- ISIL creates all-female brigade to terrorize women into following Sharia law
- ISTOOK: Obama wants to be impeached
- Obama to Latin leaders: Help with border
- Military bans troops from Baptist church event honoring ‘God’s Rescue Squad’
- ‘Pocket drones’: U.S. Army developing tiny surveillance tools for the next big war
- Belgian cafe posts sign: Dogs allowed, but Jews stay out
- Gen. Dempsey: Pentagon studying Russian readiness plans not viewed ‘for 20 years’
- John McCain: Botched, two-hour execution of murderer is ‘torture’
- House GOP ready to move border bill
- Bomb squad called after live WWII artillery washes on Cape Cod beach
NOAA to East: Beware of coming ‘Frankenstorm’
Question of the Day
WASHINGTON (AP) - An unusual nasty mix of a hurricane and a winter storm that forecasters are now calling “Frankenstorm” is likely to blast most of the East Coast next week, focusing the worst of its weather mayhem around New York City and New Jersey.
Government forecasters on Thursday upped the odds of a major weather mess, now saying there’s a 90 percent chance that the East will get steady gale-force winds, heavy rain, flooding and maybe snow starting Sunday and stretching past Halloween on Wednesday.
Meteorologists say it is likely to cause $1 billion in damage.
The storm is a combination of Hurricane Sandy, now in the Caribbean, an early winter storm in the West, and a blast of arctic air from the North. They’re predicted to collide and park over the country’s most populous coastal corridor and reach as far inland as Ohio.
The hurricane part of the storm is likely to come ashore somewhere in New Jersey on Tuesday morning, said National Oceanic and Atmospheric Administration forecaster Jim Cisco. But this is a storm that will affect a far wider area, so people all along the East have to be wary, Cisco said.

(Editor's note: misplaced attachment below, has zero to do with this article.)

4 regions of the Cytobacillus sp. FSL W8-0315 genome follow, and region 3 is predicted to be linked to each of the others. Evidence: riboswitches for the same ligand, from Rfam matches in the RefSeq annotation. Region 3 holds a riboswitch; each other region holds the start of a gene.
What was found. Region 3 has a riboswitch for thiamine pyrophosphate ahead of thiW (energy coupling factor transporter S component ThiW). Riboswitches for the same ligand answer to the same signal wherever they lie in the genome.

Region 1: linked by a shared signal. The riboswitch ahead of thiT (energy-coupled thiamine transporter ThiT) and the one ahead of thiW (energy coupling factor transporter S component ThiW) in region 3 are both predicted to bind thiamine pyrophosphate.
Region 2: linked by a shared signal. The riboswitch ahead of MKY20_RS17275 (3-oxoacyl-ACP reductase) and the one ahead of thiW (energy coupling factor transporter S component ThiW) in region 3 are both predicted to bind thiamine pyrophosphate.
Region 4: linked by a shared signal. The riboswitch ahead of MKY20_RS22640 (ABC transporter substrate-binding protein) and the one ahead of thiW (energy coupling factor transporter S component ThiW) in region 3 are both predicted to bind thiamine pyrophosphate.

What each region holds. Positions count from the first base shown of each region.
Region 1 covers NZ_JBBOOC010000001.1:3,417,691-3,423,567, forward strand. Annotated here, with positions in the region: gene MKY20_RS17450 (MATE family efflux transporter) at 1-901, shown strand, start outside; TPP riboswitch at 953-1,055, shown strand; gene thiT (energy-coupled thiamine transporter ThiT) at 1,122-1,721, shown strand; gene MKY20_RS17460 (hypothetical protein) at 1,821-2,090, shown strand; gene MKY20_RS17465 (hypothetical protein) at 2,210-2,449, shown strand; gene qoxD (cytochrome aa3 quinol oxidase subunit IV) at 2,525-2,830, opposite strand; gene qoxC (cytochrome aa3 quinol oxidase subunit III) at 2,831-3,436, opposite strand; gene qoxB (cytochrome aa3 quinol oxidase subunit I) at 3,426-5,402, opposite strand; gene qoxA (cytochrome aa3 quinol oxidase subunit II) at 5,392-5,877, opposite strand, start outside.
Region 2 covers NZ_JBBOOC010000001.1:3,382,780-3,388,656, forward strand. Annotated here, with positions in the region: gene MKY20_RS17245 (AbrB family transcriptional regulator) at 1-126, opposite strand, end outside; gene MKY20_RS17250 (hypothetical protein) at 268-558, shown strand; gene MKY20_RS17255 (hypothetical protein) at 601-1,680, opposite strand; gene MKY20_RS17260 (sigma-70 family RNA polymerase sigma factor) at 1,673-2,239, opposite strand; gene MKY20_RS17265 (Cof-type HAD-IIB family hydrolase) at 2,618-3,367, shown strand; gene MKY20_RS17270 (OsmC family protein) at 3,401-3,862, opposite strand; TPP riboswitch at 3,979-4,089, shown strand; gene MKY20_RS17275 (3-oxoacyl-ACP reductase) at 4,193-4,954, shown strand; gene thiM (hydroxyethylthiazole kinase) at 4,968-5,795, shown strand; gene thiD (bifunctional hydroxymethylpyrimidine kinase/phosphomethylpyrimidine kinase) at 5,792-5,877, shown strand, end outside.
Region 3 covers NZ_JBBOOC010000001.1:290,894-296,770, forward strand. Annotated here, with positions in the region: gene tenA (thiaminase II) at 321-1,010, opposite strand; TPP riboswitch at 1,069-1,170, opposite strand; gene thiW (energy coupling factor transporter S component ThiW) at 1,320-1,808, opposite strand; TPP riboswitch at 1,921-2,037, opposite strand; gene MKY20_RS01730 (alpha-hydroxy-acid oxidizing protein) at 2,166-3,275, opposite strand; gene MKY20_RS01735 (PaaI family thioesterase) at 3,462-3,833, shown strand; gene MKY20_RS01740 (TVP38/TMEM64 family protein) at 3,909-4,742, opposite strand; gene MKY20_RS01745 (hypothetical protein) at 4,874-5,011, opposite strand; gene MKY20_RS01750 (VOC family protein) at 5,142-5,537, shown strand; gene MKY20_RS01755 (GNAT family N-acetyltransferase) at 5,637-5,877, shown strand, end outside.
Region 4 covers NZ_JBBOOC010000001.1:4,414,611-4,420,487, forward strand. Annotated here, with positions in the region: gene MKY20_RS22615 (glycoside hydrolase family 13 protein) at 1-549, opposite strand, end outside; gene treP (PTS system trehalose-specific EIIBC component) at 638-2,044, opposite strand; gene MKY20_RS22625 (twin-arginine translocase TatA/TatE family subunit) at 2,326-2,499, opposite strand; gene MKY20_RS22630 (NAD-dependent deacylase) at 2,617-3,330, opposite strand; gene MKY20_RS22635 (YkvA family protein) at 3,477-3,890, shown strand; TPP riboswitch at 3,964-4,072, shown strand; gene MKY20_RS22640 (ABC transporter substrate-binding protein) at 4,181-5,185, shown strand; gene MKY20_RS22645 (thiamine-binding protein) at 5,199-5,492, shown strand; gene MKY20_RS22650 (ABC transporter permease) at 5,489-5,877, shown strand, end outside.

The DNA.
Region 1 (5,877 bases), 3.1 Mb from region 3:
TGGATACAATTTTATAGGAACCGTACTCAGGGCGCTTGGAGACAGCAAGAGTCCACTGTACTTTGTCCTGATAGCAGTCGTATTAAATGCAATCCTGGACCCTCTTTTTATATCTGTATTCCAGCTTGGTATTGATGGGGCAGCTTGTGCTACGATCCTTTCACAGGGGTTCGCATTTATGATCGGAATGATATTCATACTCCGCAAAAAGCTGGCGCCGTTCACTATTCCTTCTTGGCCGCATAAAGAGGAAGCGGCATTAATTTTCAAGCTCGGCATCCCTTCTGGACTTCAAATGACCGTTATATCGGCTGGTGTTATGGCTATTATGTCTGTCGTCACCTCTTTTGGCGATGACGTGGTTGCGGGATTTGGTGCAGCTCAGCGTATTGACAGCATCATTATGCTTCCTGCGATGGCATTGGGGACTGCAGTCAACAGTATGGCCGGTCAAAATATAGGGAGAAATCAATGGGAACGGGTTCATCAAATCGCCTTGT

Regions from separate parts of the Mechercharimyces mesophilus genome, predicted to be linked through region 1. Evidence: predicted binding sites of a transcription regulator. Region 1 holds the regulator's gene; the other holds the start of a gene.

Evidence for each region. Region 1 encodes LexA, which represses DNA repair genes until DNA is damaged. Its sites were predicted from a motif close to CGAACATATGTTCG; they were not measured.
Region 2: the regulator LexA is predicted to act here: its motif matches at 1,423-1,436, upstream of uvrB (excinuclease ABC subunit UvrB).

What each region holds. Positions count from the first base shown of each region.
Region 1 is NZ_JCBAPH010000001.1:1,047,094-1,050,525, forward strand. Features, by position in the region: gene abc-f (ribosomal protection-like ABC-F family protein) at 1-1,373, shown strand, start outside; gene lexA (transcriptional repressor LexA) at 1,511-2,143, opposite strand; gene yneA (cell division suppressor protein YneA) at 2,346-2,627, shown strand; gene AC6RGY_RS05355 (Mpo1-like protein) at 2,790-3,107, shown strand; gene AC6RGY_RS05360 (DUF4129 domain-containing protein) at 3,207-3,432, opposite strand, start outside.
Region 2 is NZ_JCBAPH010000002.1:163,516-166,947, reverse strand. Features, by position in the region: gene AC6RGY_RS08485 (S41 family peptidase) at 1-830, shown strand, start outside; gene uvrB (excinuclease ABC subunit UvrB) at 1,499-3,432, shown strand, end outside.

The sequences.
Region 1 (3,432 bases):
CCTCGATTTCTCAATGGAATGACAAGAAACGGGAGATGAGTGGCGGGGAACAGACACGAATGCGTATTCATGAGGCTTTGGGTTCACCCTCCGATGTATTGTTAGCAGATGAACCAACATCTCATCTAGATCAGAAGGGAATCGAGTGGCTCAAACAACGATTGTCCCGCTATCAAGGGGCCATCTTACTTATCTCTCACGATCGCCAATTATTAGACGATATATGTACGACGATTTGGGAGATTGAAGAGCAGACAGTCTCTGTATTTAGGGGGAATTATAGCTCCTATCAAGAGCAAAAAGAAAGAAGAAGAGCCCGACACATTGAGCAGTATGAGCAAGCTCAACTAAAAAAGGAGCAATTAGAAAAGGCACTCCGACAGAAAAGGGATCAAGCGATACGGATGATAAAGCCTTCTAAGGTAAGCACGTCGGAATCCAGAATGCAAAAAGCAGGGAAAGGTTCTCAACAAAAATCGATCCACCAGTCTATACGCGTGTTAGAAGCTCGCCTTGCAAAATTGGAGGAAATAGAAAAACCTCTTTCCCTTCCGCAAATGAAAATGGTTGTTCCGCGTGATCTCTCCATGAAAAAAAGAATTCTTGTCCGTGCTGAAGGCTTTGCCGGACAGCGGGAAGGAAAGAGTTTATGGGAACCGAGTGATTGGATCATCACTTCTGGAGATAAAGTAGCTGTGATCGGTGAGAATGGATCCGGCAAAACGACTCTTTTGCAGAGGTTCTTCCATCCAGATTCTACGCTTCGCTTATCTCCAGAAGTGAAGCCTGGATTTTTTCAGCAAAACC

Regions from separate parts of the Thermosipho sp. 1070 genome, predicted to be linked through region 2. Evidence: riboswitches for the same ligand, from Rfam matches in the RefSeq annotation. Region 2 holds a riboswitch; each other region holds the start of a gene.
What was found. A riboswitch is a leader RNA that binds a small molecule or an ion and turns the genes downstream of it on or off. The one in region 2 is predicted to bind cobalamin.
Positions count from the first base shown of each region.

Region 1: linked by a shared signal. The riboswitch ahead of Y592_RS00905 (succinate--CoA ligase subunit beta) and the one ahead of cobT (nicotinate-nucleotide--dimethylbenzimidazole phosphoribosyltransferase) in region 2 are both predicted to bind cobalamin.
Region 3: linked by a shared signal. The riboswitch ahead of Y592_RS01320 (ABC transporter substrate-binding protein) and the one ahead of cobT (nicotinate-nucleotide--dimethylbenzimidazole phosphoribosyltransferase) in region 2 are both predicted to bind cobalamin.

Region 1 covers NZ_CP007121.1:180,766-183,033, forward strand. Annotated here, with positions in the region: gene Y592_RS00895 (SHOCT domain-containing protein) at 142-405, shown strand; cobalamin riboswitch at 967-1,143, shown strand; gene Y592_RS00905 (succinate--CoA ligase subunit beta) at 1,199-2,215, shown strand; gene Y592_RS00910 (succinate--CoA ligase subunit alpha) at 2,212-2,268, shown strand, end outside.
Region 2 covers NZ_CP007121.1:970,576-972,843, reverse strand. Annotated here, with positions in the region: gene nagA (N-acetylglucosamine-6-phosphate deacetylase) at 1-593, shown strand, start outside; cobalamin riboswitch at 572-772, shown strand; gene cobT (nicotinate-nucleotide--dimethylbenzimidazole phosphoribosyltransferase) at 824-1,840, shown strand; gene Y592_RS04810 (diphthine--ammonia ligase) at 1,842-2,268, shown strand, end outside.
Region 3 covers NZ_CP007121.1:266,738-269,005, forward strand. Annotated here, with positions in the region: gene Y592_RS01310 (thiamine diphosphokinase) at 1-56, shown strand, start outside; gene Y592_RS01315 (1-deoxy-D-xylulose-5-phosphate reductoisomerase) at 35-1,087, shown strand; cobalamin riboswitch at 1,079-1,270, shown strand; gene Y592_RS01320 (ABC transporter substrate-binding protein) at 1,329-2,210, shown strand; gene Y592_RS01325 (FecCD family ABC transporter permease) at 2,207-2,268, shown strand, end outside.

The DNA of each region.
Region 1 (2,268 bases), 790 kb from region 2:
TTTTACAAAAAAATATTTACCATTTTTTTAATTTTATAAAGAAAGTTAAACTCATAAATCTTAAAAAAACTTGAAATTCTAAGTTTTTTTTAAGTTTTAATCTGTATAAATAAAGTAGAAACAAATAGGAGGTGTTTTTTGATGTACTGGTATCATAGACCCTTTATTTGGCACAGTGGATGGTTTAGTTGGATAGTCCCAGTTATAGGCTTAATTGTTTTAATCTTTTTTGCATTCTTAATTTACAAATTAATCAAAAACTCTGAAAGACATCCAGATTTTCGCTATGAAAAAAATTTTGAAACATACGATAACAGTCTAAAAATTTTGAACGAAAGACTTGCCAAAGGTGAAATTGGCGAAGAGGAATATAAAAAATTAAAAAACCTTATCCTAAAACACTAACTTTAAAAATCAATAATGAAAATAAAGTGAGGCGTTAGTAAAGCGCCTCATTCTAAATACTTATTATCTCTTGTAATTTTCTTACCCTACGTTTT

Coastal areas from Florida to Maine will feel some effects, mostly from the hurricane part, he said, and the other parts of the storm will reach inland from North Carolina northward.
Once the hurricane part of the storm hits, “it will get broader. It won’t be as intense, but its effects will be spread over a very large area,” the National Hurricane Center’s chief hurricane specialist, James Franklin, said Thursday.
One of the more messy aspects of the expected storm is that it just won’t leave. The worst of it should peak early Tuesday, but it will stretch into midweek, forecasters say. Weather may start clearing in the mid-Atlantic the day after Halloween and Nov. 2 in the Northeast, Cisco said.
With every hour, meteorologists are getting more confident that this storm is going to be bad and they’re able to focus their forecasts more.
The New York area could see around 5 inches of rain during the storm, while there could be snow southwest of where it comes inland, Cisco said. That could mean snow in eastern Ohio, southwestern Pennsylvania, western Virginia, and the Shenandoah Mountains, he said.
Both private and federal meteorologists are calling this a storm that will likely go down in the history books.
“We don’t have many modern precedents for what the models are suggesting,” Cisco said.
It is likely to hit during a full moon when tides are near their highest, increasing coastal flooding potential, NOAA forecasts warn. And with some trees still leafy and the potential for snow, power outages could last to Election Day, some meteorologists fear.
Some have compared it to the so-called Perfect Storm that struck off the coast of New England in 1991, but Cisco said that one didn’t hit as populated an area and is not comparable to what the East Coast may be facing. Nor is it like last year’s Halloween storm, which was merely an early snowstorm in the Northeast.
TWT Video Picks
President wants everyone but himself to pay more
- 'We're coming for you, Barack Obama': Top U.S. official discloses threat from ISIL terrorists
- 'Pocket drones': U.S. Army developing tiny spies for the next big war
- Ted Nugent loses second casino gig for 'racist remarks'
- Obama orders Pentagon advisers to Ukraine
- ISTOOK: Obama wants to be impeached
- NAPOLITANO: What if our democracy is a fraud?
- Afghan who killed three U.S. Marines in 2012 to serve over 7-year prison sentence
- EDITORIAL: Obama's 'economic patriotism' means higher taxes
- HUSAIN: Fleeing Iraqi Christians find safe haven at the Shrine of Imam Ali
- Brian Kelly, Notre Dame ready for different route to title
Obama's biggest White House 'fails'
Celebrities turned politicians
Athletes turned actors
20 gadgets that changed the world
Fighting in Iraq